Group created to record Isamu Kuniyoshi’s knowledge of remains collection for future generations

Group created to record Isamu Kuniyoshi’s knowledge of remains collection for future generations

Isamu Kuniyoshi (left) giving information about remains collection to Keigo Nishio (center) and Hiroshi Kurayoshi (right) on May 29 in Itoman City.


May 30, 2017 Ryukyu Shimpo

Efforts began on May 29 to pass down to future generations the experience and knowledge of Isamu Kuniyoshi,78, who worked for over 60 years collecting the remains and belongings of victims of the battle of Okinawa as a volunteer, before retiring in March of last year. The project will be led by the “Isamu Kuniyoshi Battle of Okinawa Remains Collection Group,” started by four volunteers from Okinawa and elsewhere who have been assisting Kuniyoshi with his endeavors. On May 29, the group explored the remains of a bomb shelter in the southern part of Okinawa Main Island under the guidance of Kuniyoshi. Thereafter, the group plans to collect data such as maps made for finding these remains and belongings based on the recollections of Kuniyoshi. They are also looking into establishing a permanent installation for displaying the artifacts collected by Kuniyoshi.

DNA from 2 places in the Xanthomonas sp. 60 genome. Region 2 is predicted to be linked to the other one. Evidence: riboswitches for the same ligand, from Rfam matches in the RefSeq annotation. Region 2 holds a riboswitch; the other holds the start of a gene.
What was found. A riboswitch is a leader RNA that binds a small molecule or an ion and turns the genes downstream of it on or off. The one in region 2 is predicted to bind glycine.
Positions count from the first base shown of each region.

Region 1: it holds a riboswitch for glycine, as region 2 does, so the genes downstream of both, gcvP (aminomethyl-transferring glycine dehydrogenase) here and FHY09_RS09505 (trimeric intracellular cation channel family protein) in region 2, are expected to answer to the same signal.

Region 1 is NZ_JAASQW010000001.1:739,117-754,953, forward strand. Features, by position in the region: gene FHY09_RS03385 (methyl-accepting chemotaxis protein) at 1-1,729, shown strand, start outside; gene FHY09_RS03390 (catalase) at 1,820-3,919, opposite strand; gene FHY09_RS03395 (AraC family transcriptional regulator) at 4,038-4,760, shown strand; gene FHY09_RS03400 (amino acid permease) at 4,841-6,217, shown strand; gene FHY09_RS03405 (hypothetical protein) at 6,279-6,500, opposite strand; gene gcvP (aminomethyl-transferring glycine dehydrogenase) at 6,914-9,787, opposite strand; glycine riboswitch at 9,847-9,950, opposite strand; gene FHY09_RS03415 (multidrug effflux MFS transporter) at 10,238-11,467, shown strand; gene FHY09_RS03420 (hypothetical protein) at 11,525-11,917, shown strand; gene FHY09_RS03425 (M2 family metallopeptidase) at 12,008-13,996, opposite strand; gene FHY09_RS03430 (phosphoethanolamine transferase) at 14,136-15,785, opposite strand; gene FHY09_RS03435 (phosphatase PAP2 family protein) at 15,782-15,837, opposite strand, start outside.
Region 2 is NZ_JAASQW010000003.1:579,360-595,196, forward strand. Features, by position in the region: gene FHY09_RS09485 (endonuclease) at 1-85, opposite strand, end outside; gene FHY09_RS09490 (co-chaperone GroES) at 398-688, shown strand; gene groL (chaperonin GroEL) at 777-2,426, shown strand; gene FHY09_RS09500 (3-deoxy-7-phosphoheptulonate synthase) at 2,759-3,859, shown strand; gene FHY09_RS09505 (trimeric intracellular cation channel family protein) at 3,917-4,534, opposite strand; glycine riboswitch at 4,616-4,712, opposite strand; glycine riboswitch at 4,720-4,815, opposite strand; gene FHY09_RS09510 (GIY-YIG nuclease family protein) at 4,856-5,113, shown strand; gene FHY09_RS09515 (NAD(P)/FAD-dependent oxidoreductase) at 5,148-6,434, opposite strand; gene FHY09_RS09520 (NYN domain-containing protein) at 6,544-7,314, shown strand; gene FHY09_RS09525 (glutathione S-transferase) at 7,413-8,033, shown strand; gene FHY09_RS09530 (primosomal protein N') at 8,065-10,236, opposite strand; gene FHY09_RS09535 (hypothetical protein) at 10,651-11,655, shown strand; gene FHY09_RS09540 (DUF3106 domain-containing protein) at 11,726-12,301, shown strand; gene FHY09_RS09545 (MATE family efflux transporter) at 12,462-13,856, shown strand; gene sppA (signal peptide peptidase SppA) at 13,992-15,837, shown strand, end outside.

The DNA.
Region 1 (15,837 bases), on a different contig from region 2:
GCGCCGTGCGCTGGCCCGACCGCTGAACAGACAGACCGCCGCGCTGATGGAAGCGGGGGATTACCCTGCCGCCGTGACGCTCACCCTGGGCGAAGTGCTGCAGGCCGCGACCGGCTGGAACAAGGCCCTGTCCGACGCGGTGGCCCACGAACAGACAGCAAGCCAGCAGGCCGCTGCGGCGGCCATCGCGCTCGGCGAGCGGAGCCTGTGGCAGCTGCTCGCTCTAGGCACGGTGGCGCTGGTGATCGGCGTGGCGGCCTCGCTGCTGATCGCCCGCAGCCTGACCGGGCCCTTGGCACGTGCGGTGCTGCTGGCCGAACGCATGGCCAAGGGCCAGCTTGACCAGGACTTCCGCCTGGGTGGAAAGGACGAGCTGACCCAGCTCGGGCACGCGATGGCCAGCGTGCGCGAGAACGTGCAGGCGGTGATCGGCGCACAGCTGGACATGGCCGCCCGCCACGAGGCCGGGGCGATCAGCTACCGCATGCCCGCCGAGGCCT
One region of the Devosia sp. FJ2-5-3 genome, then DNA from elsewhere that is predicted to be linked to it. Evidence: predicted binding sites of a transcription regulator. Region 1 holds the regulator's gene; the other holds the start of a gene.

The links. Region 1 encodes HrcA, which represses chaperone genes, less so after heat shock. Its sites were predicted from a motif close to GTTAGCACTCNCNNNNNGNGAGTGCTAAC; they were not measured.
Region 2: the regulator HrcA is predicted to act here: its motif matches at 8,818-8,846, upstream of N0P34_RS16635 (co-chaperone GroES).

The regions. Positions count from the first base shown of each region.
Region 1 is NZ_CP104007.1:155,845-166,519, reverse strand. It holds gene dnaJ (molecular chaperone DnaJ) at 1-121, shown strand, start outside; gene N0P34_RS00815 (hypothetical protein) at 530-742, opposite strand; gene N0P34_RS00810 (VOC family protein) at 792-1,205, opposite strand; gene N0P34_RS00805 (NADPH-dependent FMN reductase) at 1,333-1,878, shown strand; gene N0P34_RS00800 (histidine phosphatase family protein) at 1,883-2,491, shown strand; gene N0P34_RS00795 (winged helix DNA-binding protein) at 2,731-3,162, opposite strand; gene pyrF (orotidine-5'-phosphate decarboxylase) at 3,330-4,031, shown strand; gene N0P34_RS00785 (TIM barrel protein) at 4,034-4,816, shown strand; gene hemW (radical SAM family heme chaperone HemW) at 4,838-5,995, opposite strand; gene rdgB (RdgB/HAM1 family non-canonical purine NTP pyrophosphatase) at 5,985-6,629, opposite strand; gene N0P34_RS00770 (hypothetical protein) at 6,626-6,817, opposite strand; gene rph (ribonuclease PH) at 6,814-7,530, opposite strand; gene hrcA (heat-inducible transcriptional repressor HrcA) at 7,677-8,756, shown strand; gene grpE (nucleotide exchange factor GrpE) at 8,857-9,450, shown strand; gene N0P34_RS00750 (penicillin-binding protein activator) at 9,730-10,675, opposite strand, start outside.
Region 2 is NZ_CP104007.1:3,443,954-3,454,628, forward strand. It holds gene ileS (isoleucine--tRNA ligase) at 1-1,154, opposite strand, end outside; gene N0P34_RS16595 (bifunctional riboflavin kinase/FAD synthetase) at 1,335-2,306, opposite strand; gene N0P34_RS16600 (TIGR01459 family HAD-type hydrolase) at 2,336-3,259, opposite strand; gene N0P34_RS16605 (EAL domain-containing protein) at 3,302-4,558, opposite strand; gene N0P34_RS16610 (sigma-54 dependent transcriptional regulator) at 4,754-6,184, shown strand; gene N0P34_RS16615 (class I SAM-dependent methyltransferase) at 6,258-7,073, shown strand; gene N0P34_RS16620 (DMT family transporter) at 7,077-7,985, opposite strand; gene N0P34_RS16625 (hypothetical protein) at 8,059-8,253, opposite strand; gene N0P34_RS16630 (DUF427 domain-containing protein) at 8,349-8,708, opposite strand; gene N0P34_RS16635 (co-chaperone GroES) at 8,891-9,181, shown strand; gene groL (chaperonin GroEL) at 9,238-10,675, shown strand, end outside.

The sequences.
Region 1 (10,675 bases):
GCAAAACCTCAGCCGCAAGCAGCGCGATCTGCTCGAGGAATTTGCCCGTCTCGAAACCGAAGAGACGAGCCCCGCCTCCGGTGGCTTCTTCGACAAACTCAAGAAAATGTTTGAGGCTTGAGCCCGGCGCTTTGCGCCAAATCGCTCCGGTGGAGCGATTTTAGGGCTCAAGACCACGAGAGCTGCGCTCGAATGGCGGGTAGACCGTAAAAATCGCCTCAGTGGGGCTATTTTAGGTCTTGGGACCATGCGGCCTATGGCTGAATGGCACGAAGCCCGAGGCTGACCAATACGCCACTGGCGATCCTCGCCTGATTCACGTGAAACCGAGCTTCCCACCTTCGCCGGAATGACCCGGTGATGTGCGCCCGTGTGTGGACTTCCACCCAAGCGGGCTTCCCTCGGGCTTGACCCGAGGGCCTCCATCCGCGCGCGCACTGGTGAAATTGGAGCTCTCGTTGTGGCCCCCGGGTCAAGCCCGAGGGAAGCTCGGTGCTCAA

The catalyst for the formation of the group occurred when Ryota Noda, 31, moved to Okinawa from Fukuoka in 2014. Noda was introduced to Kuniyoshi by a mutual acquaintance, at which point he learned about Kuniyoshi’s remains collection activities.

Noda felt strongly that, “Once I learned that there were still remains to be uncovered from the Battle of Okinawa, I knew I had to help somehow,” and began pitching in. When Noda learned that Kuniyoshi was going to retire in March, 2016, he thought in order to continue the remains collection operation, “If we do not turn his memories into data, we won’t be able to do anything.” Noda stressed the importance of recording everything.

Young people are also participating in the organization. For example, Keigo Nishio , 18, is a first-year student at Tokyo University, and serves as the student co-leader. When Nishio was in his final year at Nada High School in Kobe, he displayed artifacts collected by Kuniyoshi and testimonials from survivors of the battle at the culture festival in his school. Since then, he has arranged 13 exhibitions in Kansai and other regions. Nishio, who transcribes the information he receives from Kuniyoshi says regarding the determination to pass down Kuniyoshi’s experience, “We want to record the things I hear from Kuniyoshi, and pass them down to this generations and generations to come. We also want to create a map of the artifacts, and to create a database.”

(English translation by T&CT and Sam Grieb)

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